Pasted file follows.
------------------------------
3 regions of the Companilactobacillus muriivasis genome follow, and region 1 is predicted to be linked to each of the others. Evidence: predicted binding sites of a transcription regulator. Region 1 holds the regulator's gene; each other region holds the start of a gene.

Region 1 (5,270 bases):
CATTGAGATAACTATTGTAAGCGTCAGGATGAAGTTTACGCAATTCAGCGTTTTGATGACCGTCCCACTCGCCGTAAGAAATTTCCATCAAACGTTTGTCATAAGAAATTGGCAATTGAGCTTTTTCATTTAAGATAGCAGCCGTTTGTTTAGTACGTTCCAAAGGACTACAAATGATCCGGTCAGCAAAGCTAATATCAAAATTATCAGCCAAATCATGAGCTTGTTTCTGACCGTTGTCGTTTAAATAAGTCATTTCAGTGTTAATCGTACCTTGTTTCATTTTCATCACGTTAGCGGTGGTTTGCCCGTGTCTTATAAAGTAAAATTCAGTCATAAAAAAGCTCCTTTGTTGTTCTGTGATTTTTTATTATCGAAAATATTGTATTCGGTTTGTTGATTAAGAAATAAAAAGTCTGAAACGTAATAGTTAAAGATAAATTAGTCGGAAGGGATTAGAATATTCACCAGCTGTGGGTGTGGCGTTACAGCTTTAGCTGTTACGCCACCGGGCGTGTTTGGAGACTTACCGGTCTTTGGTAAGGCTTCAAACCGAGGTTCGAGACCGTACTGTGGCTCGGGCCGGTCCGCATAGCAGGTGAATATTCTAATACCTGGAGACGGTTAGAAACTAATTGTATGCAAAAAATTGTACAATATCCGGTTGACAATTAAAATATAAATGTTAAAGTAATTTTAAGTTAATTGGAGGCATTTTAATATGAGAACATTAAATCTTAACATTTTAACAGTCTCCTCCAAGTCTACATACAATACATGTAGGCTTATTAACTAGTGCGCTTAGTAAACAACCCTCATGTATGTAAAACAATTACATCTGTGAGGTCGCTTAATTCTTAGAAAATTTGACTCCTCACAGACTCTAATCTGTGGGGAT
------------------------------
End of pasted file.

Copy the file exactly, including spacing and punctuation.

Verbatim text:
3 regions of the Companilactobacillus muriivasis genome follow, and region 1 is predicted to be linked to each of the others. Evidence: predicted binding sites of a transcription regulator. Region 1 holds the regulator's gene; each other region holds the start of a gene.

Region 1 (5,270 bases):
CATTGAGATAACTATTGTAAGCGTCAGGATGAAGTTTACGCAATTCAGCGTTTTGATGACCGTCCCACTCGCCGTAAGAAATTTCCATCAAACGTTTGTCATAAGAAATTGGCAATTGAGCTTTTTCATTTAAGATAGCAGCCGTTTGTTTAGTACGTTCCAAAGGACTACAAATGATCCGGTCAGCAAAGCTAATATCAAAATTATCAGCCAAATCATGAGCTTGTTTCTGACCGTTGTCGTTTAAATAAGTCATTTCAGTGTTAATCGTACCTTGTTTCATTTTCATCACGTTAGCGGTGGTTTGCCCGTGTCTTATAAAGTAAAATTCAGTCATAAAAAAGCTCCTTTGTTGTTCTGTGATTTTTTATTATCGAAAATATTGTATTCGGTTTGTTGATTAAGAAATAAAAAGTCTGAAACGTAATAGTTAAAGATAAATTAGTCGGAAGGGATTAGAATATTCACCAGCTGTGGGTGTGGCGTTACAGCTTTAGCTGTTACGCCACCGGGCGTGTTTGGAGACTTACCGGTCTTTGGTAAGGCTTCAAACCGAGGTTCGAGACCGTACTGTGGCTCGGGCCGGTCCGCATAGCAGGTGAATATTCTAATACCTGGAGACGGTTAGAAACTAATTGTATGCAAAAAATTGTACAATATCCGGTTGACAATTAAAATATAAATGTTAAAGTAATTTTAAGTTAATTGGAGGCATTTTAATATGAGAACATTAAATCTTAACATTTTAACAGTCTCCTCCAAGTCTACATACAATACATGTAGGCTTATTAACTAGTGCGCTTAGTAAACAACCCTCATGTATGTAAAACAATTACATCTGTGAGGTCGCTTAATTCTTAGAAAATTTGACTCCTCACAGACTCTAATCTGTGGGGAT